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February 2013

1. DEAR ABE: Why do you think women should not wear head scarves while you know in Sura Noor; Chapter 24, Verse 31 mentions the necessity for women to cover their head and face?  – NABEELA, MIDDLESBROUGH ENGLAND

DEAR NABEELA: The Arabic KHOMOORE in Verse 24:31 is derived from the word KHAMARA which means COVER. The usage of this word is what you dispute. Since the Arabic word for CHEST, GAYB is in the verse, but the Arabic word for HEAD, RAAS is NOT in the verse; the commandment is clear - COVER YOU CHEST [1]. Most of the translators are influenced by Hadith (fabrications) and translate the word as VEIL and thus mislead people to believe that this verse is advocating the covering of the head. The last part of the verse translates as, "They shall not strike their feet when they walk in order to shake and reveal certain details of their bodies."  The details of the body can be revealed only by the dress you wear, not your headcover.[2]

Relevant Quran Verses: [1] 24:31; [2] 9:31, 34:53, 6:38, 6:114, 7:18.


2. DEAR ABE: Most sources claim that covering the woman’s aurat, includes covering their hair from the sight of everyone except immediate family members, but you claim there is no need for a burka or even a headscarf. This is highly conflicting. Please explain it better and would you announce it to the mass a little better? – MOHAMMAD, PAKISTAN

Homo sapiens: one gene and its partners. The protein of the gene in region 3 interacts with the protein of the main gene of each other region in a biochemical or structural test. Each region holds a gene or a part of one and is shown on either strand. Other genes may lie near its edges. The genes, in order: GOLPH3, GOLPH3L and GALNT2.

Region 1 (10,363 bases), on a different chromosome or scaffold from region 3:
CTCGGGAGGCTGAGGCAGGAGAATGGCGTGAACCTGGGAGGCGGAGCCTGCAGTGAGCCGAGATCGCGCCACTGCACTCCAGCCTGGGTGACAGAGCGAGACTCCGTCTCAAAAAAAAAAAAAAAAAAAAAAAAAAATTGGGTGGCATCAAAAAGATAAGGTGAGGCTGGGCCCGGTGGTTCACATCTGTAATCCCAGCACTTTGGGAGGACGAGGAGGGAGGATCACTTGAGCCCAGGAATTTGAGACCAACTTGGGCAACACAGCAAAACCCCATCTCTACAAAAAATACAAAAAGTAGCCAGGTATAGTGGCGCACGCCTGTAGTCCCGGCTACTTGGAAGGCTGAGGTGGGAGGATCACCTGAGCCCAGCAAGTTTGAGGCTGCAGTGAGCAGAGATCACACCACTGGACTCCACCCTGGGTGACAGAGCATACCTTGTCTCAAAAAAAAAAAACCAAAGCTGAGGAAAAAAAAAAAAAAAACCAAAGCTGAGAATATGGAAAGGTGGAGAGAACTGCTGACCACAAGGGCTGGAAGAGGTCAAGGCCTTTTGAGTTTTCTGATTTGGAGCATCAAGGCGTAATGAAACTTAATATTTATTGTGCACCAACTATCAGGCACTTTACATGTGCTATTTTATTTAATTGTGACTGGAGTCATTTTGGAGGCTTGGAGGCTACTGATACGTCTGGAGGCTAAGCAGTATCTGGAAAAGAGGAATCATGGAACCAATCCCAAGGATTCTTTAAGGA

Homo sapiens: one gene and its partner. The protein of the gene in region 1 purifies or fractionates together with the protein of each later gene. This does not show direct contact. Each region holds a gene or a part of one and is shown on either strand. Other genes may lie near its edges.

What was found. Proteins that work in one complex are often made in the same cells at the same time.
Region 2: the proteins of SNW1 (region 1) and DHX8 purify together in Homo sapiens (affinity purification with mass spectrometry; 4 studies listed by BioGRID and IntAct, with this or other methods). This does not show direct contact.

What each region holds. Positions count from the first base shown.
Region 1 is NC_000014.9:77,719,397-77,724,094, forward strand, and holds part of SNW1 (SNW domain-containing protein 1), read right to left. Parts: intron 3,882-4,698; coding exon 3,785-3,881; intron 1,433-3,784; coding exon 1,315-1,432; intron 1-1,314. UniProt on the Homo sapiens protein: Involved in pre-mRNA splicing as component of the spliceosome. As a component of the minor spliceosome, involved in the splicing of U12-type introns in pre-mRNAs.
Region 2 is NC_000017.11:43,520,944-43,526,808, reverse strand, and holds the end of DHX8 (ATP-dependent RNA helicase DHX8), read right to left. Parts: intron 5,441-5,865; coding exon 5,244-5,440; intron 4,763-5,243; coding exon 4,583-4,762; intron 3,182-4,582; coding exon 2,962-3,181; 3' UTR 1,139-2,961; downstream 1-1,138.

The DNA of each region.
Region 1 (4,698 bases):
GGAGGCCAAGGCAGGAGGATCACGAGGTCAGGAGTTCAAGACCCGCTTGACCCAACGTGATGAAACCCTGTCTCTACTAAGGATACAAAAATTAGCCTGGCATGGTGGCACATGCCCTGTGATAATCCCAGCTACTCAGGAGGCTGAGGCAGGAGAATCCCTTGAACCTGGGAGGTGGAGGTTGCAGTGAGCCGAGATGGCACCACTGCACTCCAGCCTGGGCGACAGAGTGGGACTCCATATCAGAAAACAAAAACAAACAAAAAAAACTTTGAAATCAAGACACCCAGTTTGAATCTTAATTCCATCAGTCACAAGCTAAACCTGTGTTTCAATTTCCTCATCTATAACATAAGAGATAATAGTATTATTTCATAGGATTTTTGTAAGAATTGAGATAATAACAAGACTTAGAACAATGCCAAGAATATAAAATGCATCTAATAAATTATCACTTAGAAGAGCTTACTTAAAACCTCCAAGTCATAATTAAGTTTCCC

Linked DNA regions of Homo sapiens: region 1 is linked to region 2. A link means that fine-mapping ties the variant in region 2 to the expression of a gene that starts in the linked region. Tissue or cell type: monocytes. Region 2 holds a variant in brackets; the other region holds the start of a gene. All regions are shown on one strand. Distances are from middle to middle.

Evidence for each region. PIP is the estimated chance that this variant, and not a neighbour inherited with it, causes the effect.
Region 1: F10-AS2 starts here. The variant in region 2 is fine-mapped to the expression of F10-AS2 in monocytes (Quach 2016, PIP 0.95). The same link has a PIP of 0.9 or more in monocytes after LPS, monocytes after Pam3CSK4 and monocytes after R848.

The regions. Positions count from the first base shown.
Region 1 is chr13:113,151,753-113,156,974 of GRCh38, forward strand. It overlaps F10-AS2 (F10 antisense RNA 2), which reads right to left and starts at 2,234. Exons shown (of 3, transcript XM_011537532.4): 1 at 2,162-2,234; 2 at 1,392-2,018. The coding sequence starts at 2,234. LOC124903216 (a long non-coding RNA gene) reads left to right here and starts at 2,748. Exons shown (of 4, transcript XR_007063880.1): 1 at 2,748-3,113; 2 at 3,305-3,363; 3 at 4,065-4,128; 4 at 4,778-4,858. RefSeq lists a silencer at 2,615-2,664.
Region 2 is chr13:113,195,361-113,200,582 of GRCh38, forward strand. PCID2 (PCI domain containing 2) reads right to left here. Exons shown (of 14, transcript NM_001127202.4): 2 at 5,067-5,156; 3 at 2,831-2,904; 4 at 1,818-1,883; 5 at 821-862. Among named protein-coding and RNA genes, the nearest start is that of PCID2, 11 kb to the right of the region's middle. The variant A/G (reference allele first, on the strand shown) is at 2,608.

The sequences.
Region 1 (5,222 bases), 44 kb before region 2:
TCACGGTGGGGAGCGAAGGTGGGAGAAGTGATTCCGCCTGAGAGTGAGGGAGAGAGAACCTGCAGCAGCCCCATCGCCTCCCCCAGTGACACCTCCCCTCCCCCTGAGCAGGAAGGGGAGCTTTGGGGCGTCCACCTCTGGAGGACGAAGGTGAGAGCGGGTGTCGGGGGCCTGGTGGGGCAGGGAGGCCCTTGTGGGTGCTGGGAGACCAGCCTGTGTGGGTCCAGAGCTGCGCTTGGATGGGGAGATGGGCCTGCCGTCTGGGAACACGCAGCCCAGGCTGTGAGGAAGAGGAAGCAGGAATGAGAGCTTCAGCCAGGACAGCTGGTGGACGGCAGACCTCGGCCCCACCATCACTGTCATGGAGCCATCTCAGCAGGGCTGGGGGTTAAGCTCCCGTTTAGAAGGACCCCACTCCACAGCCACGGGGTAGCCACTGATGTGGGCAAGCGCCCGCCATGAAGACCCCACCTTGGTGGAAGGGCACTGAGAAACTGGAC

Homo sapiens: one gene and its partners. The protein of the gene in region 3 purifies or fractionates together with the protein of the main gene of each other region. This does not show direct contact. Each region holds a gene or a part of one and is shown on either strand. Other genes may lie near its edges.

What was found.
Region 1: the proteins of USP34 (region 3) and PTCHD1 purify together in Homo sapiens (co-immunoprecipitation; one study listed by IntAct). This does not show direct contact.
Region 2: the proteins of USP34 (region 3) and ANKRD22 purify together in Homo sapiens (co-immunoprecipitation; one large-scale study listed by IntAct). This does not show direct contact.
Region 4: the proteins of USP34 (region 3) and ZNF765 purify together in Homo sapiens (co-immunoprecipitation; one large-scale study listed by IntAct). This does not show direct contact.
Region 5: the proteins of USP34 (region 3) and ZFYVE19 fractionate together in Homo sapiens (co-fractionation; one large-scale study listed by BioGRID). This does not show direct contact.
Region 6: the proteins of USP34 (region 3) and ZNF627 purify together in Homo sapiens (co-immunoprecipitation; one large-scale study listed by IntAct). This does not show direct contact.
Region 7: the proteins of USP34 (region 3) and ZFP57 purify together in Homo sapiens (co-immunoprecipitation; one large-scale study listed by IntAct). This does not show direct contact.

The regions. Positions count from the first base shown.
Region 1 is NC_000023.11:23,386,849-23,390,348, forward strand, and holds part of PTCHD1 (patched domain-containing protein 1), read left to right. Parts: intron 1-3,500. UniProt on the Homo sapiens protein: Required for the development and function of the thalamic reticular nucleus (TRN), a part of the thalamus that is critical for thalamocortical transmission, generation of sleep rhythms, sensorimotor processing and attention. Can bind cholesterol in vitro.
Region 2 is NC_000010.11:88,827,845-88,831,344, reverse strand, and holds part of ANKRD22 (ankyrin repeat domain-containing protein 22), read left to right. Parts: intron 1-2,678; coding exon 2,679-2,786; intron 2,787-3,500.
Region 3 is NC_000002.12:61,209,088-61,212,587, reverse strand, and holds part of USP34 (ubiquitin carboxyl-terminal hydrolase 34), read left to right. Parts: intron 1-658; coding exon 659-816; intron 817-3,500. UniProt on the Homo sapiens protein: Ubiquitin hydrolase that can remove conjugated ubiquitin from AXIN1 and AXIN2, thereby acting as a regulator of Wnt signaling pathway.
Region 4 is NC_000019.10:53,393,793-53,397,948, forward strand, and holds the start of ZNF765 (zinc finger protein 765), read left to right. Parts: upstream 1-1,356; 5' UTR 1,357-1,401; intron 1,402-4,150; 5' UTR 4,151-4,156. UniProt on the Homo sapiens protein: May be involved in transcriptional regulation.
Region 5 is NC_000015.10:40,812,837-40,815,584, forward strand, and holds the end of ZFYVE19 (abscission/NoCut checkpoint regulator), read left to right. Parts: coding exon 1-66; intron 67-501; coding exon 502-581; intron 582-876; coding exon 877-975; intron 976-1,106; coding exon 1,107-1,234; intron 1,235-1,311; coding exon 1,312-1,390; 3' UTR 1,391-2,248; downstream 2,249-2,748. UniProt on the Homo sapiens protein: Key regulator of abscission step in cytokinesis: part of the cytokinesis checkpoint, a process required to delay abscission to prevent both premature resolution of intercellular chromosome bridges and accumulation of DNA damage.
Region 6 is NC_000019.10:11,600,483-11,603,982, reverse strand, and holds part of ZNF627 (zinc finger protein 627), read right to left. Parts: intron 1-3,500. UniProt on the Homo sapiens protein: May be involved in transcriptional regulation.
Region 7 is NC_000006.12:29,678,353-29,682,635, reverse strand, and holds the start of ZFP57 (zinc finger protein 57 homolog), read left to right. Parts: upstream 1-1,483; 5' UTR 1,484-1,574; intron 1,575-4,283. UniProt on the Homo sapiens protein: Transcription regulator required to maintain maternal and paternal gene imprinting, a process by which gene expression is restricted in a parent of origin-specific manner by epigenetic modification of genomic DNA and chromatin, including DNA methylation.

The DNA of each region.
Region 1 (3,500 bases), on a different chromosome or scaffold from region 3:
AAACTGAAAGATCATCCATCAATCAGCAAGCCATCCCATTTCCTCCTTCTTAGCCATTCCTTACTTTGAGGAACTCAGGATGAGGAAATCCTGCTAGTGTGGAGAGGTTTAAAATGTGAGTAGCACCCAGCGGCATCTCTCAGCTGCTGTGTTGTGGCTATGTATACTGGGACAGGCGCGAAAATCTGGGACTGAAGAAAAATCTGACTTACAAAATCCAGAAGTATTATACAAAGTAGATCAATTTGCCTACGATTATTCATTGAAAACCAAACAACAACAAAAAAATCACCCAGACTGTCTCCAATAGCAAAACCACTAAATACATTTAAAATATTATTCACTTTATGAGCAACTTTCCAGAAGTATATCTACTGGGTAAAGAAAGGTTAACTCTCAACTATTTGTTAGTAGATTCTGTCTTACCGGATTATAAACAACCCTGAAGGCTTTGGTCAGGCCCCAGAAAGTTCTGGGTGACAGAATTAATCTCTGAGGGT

DEAR MOHAMMAD: Nowhere in the Quran does it require women to cover their hair, arms, legs, etc. The religious rules imposing head covers, or Hijab, are from sources outside of the Quran [1].  However, it is not wrong to wear head covers on account of cultural tradition, and rules should not be imposed stating that head covers cannot be worn.  The rules in the Quran for women’s dress code are the following: First, the best garment is the garment of righteousness; for women and men [2].  Second, women shall cover their chests, and reveal only what is necessary (implying modesty) [3].  Third, women shall lengthen their garments to be recognized as righteous [4].  And fourth, women AND men shall subdue their eyes and maintain their chastity [5]. [6]

Relevant Quran Verses: [1] 12:111, 31:6, 39:23, 39:29, 45:6, 52:34; [2] 7:26; [3] 24:31; [4] 33:59; [5]24:30-31; [6] Appendix 18, and Appendix 19 of the Quran translation by R. Khalifa, Women’s Dress Code article on Islam


3. DEAR ABE: Lately, I have been troubled by the issue of God’s gender. Why does our Almighty Creator assign a gender to itself (or why did Angel Gabriel or Mohammed as he wrote down Qu'ran) and why use the male form and not the female form? – MARY, NEW YORK

DEAR MARY: God is neither male nor female. In Arabic “He” and “She” do not necessarily imply natural gender. There is no “it” in Arabic. For example, a table has a “female” ending. When God is referred to as “He” in the Arabic language, this does not imply gender. God is the Most High, far above needing any partners, and is neither male, nor female [1]. We see gender distortions in the English language that are not in the Arabic Quran, such as when “Father” is used to refer to God [2]. Furthermore, the Quran teaches us that it is blasphemous to assign gender to the angels [3]. Hence, it is God willing clear that gender is neither relevant nor appropriate as far as our Creator is concerned.

Relevant Quran Verse: [1] 10:18; [2] Appendix 4 of the Quran translation by R. Khalifa; [3] 4:117, 37:150, 17:40.

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